As much as we love them, our dogs can come with some bad habits that can occasionally make them less-than-desirable housemates. We can forgive the slobbering, forgive the hair all over the place and we can even forgive the odd aroma coming from their butts, but there’s one thing that’s more difficult to turn a blind eye to – peeing in the house.
Why do they do it!?
Annoying as it is, before we even begin to tackle the preventative measures, it’s important to rule out any underlying causes of this annoying habit. Firstly, is your dog still quite young? We accept that puppies may have trouble with bladder control but, particularly with larger breeds, we often assume they have ‘grown up’ before they actually have. While you can blink and your tiny puppy has transformed into a giant, strong dog, their bladders can take a little while to follow – on average, it takes between 4-6 months to potty train your puppy.
On the other end of the spectrum are senior dogs. Just like humans, they unfortunately can suffer from weaker bladder control as they age. You could be forgiven for assuming that your previously well-trained dog has just become lazy if he or she starts peeing indoors, but it may sadly just be a sign of their age.
Is your dog peeing in the house a cause for concern, or an inconvenience?
Probably the most important factor in determining why your dog is peeing in the house, is to rule out any underlying illness. Peeing in the house can be a symptom, rather than a habit and, particularly if it’s a sudden change, peeing in the house should always be investigated by your veterinarian. A simple bladder infection could be to blame, but so could more serious infections, diseases and even tumors. It’s always best to get your dog checked out than to live with regrets.
Hopefully though, your dog is perfectly healthy, and their annoying habit is exactly that. If this is the case, then how exactly can you stop your dog peeing in the house?
Get your dog spayed or neutered
Dogs can be territorial and peeing in the house can be a sign of territory-marking. Male dogs in particular can develop this behavior, but they don’t have exclusivity and the ladies can be just as bad! Spaying and neutering lower the level of hormones associated with dominance and can reduce, and sometimes stop territory-marking altogether.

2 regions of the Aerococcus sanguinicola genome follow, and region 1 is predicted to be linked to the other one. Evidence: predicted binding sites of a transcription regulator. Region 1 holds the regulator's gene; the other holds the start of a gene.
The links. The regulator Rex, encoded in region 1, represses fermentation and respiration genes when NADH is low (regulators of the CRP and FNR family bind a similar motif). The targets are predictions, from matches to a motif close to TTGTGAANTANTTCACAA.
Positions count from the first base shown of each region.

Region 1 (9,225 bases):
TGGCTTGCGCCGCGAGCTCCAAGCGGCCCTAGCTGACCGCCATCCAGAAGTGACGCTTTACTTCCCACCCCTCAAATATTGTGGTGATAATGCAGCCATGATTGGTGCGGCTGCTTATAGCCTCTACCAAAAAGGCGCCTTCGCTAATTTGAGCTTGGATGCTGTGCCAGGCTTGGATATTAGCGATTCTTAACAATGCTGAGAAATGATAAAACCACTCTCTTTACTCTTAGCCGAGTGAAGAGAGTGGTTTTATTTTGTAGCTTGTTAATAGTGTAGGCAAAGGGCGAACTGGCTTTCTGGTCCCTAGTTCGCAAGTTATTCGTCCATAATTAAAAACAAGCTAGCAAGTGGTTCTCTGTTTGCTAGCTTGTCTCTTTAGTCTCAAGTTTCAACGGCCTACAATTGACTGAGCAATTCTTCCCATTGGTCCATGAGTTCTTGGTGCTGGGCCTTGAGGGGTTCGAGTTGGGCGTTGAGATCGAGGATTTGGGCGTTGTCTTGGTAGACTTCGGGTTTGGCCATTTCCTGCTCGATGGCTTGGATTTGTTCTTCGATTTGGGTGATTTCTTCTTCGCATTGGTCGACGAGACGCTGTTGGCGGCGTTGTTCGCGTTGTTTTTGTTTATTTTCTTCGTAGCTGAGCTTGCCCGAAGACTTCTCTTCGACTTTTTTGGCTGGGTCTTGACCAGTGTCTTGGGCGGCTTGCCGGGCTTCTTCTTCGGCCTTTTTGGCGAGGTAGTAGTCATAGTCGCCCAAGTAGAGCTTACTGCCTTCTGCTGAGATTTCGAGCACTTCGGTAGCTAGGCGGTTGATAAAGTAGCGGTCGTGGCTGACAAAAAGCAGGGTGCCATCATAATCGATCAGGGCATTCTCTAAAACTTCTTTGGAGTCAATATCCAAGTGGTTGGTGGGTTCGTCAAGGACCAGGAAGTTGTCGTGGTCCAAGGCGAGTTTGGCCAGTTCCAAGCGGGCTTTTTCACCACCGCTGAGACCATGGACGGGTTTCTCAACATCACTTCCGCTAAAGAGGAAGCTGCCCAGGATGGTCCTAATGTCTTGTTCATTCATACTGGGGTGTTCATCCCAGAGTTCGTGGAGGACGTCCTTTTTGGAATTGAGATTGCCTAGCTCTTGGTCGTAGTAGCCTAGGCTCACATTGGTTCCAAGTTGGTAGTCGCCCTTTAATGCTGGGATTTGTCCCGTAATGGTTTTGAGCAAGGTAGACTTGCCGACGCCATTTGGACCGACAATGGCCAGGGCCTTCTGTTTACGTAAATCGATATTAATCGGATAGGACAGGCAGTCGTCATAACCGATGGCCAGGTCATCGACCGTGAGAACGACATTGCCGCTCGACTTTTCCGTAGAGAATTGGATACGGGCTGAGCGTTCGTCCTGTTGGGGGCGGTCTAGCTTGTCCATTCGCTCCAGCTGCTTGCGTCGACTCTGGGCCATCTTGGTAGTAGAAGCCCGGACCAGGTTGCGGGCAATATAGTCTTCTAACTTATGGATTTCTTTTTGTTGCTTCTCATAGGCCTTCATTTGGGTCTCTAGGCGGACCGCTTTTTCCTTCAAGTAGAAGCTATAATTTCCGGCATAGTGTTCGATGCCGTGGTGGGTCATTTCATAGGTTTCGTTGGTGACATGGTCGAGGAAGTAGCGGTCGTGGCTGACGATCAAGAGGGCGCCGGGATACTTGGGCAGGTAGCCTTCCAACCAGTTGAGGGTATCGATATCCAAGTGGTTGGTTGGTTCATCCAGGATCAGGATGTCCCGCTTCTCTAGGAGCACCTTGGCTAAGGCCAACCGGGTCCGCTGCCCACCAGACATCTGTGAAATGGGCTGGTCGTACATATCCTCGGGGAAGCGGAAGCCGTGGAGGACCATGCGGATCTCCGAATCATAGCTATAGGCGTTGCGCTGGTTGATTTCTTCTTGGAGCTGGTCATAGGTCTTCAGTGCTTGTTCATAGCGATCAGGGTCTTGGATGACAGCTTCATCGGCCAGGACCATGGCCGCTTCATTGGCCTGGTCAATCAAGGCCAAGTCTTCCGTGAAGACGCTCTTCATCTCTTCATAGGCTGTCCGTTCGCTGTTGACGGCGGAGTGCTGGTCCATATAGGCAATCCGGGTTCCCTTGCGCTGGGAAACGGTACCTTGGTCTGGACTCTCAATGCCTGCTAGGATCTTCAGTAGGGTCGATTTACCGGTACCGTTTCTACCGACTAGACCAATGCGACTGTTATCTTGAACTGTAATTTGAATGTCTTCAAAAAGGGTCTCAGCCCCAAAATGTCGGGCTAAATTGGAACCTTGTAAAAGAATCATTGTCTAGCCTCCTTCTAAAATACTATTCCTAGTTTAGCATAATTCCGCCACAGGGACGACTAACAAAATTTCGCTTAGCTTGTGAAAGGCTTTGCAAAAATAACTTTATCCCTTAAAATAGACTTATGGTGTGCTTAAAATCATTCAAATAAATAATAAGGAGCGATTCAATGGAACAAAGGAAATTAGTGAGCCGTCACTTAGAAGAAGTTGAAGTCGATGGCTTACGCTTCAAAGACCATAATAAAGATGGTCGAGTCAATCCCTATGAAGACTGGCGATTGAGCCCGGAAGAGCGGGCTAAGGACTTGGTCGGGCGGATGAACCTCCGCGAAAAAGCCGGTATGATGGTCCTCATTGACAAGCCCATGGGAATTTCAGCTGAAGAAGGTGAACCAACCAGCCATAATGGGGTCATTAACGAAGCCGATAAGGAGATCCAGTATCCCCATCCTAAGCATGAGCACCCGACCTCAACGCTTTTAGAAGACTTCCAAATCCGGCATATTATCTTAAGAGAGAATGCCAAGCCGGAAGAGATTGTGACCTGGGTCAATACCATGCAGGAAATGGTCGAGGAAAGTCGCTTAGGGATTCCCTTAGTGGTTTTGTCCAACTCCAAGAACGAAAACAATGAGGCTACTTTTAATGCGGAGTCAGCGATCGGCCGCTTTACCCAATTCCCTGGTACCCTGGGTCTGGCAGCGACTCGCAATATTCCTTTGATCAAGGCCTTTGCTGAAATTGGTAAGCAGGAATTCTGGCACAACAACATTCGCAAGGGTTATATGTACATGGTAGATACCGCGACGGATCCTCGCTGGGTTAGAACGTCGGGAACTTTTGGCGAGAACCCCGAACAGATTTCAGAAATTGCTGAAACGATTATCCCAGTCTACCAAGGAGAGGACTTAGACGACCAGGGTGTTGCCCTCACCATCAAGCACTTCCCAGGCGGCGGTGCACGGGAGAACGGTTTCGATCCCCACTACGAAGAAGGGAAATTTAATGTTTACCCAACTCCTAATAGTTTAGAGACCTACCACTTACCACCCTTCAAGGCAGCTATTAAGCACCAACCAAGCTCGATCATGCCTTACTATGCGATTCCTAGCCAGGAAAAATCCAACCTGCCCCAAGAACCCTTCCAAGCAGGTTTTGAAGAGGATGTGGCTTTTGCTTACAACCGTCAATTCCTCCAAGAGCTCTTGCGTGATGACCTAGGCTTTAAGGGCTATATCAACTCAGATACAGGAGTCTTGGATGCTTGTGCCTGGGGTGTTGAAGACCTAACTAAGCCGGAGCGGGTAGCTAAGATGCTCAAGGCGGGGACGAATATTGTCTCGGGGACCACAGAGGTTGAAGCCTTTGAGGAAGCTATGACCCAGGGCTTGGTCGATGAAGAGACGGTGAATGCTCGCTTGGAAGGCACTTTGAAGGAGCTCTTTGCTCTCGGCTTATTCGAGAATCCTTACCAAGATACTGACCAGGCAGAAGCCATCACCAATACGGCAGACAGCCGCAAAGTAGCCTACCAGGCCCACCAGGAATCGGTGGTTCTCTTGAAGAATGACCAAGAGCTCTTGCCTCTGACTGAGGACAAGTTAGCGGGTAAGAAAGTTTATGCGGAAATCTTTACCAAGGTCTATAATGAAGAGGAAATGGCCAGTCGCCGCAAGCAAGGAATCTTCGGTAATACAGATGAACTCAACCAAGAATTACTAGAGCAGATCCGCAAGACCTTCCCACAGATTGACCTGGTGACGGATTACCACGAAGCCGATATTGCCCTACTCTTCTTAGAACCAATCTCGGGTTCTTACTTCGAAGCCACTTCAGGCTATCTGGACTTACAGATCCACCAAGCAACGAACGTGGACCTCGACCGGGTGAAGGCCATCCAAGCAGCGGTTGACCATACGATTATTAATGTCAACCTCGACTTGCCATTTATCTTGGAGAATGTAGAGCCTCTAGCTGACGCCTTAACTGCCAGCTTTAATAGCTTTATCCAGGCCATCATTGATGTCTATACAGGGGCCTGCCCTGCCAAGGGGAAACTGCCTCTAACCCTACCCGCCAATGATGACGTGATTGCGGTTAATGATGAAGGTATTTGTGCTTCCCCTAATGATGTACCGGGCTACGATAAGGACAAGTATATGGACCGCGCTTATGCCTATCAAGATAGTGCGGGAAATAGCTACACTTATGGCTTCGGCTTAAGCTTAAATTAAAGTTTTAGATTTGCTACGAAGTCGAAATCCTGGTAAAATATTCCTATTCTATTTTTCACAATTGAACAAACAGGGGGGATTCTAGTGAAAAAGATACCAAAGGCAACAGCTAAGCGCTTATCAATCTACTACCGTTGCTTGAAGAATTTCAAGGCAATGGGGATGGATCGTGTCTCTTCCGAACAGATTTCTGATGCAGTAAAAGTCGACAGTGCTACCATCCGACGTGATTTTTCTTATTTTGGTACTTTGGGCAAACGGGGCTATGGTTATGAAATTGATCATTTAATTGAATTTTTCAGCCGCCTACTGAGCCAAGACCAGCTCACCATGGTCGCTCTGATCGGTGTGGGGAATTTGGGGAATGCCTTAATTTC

Don’t use ammonia-based cleaning products.
To you these may smell ‘clean’ (albeit overpowering) and they will certainly kill germs, but your dog doesn’t know what’s written on the bottle and to them, these products smell similar to urine. Many non-ammonia-based products are also ineffective – as humans, they kill off the smell of dog urine, but our dogs’ noses are far more sensitive, and they will often still pick up the underlying scent and return to the scene-of-the-crime to repeat the offense. If your dog has peed in the house you need to soak the area thoroughly with an enzyme-based pet odor and stain eraser which will eat away at the odor-causing bacteria and leave the area free from the scent of urine for both your nose, and your dog’s nose.
Don’t punish your dog for peeing indoors
It may seem counterintuitive but reprimanding your dog for peeing in the house can actually make the problem worse. If you catch your dog in the act then by all means say no, try to get them outdoors and praise them when they continue. If you are too late and you reprimand your dog, he or she may associate the act of peeing as the ‘bad’ thing and not the fact that they did in indoors. This can lead to a neurotic dog that doesn’t want to go at all, who then ends up holding their bladder too long and having even more accidents as a result.
Reward good behavior instead
When your dog pees outdoors, remember to reward him or her! Dogs love being told they are a ‘Good boy’ or a ‘Good girl’ and will happily repeat a behavior to be told this again. Keeping treats nearby and showing your approval can be one of the greatest ways to stop bad habits and to encourage your dog to pee outside rather than in the house.
Don’t be lazy…
We mean this in the nicest possible way, but the human factor can have more to do with your dog peeing in the house that you think. Young dogs won’t know they are meant to be telling you when they need to go out, so you really need to take them outside at regular intervals. When a dog gets older, he or she will naturally have a greater association with the yard being a place to go potty, but simply leaving a door open all the time in the early days won’t necessarily work as your dog may see the yard as a playground rather than a potty area.
While prevention is of course better than cure, sometimes it’s too late. Our premium pet odor and stain remover is safe for use on almost any surface and will eradicate the offending odors quickly, leaving you to enjoy your time with your dog, which is really what it’s all about.